One challenge to be aware of is grammar, specifically word order.
In Mandarin, the most common way to say “You take a shower first”* is:
However, in Cantonese, the word order changes to:
*For some reason, this is the example sentence that gets used most often when talking with my students. I suppose since the order of who’s taking a shower is an important issue for students sharing a dorm room.
This also applies to the ubiquitous “taking leave” sentence when you’re leaving someone behind:
The good news is…
Down here in Cantonese Land, people probably won’t care or look at you strangely or think nasty thoughts about your Chinese regardless of which word order you use. The word order is much more flexible since Cantonese speakers are speaking Mandarin as a second (at least) language, and the word order of Cantonese is perfectly acceptable to them in Mandarin.
The bad news is…
An informant who is a native Cantonese speaker might not be as clear on the “rules” of Mandarin grammar. I’ve had native Cantonese speakers tell me that “there are no rules for Chinese word order.” I tried to point out that I thought the following would be unusual for a native Mandarin speaker to say:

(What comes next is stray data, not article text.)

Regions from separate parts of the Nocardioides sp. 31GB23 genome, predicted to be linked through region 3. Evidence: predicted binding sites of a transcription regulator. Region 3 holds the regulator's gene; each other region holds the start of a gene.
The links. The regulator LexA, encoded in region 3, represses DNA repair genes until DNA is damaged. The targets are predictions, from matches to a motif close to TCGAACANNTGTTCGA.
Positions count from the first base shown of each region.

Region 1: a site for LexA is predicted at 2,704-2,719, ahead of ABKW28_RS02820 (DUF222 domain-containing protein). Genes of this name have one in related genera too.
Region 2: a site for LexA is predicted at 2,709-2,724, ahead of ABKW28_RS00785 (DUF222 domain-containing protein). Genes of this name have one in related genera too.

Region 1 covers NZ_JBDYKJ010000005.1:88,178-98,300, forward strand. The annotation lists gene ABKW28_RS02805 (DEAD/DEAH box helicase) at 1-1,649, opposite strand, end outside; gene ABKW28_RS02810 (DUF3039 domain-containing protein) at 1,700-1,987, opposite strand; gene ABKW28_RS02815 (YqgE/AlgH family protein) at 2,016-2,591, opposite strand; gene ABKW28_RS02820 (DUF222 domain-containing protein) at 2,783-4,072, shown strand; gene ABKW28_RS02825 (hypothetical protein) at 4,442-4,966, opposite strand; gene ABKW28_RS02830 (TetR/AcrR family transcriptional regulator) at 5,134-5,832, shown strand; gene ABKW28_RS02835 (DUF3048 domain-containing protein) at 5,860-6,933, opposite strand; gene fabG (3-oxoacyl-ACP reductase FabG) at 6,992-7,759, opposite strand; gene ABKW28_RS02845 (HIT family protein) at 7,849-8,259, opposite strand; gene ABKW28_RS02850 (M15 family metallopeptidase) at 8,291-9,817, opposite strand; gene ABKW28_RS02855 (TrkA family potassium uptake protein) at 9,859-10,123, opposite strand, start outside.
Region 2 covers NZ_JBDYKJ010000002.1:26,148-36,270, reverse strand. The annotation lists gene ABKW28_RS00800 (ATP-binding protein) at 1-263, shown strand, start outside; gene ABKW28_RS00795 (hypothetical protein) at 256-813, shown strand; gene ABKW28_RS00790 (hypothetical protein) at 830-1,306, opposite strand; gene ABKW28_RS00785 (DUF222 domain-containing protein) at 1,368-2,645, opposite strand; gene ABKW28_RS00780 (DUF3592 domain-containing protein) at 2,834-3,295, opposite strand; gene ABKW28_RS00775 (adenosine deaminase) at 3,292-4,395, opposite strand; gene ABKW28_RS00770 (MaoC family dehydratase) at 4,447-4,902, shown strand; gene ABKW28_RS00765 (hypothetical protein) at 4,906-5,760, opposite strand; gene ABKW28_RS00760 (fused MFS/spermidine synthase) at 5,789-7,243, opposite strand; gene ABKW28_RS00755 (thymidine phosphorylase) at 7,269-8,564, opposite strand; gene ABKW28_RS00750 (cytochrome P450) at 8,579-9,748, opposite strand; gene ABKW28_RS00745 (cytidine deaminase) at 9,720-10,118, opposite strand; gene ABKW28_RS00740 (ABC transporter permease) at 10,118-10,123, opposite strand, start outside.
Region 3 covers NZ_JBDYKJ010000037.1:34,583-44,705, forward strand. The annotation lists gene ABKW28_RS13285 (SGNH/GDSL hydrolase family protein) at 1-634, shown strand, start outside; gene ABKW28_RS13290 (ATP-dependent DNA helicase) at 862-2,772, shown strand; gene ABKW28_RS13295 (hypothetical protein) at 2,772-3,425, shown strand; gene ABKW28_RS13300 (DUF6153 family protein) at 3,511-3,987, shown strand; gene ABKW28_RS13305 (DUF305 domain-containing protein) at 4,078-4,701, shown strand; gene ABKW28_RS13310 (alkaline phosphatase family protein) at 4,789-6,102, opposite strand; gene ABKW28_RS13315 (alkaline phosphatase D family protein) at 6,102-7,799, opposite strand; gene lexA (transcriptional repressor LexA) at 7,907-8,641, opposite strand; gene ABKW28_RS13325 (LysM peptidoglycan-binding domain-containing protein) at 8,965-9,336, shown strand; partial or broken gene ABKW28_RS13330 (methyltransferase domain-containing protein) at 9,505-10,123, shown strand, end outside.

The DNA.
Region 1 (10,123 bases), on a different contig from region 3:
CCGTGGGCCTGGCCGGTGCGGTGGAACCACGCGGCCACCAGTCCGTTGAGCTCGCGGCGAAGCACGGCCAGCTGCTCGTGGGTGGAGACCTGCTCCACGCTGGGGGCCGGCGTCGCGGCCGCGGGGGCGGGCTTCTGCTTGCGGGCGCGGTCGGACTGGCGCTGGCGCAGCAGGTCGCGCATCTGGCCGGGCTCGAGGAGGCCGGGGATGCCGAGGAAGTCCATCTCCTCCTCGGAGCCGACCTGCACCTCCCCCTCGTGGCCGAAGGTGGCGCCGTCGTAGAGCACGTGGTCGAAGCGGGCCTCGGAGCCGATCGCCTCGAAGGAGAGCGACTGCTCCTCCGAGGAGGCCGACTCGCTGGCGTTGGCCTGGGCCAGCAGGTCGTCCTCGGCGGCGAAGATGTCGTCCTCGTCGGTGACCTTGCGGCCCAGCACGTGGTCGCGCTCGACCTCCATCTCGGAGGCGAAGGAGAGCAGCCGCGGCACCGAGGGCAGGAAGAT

= I put the bag on the table
They said, “Both are ok!”
Poll the audience
So my questions for all y’alls outside of Guangzhou are:
- Do you ever hear “xiān” 先 put at the end of a sentence like in my “shower” and “I go first” examples?
- What do you (and your informants) think of the “Both are ok!” statement and the “there are no word order rules in Chinese” statement? Would native speakers in your area be likely to say “wǒ fàng bāo zài zhuōzi shàng le” 我放包在桌子上了?
I’m most interested to hear any feedback in the comments section of this page.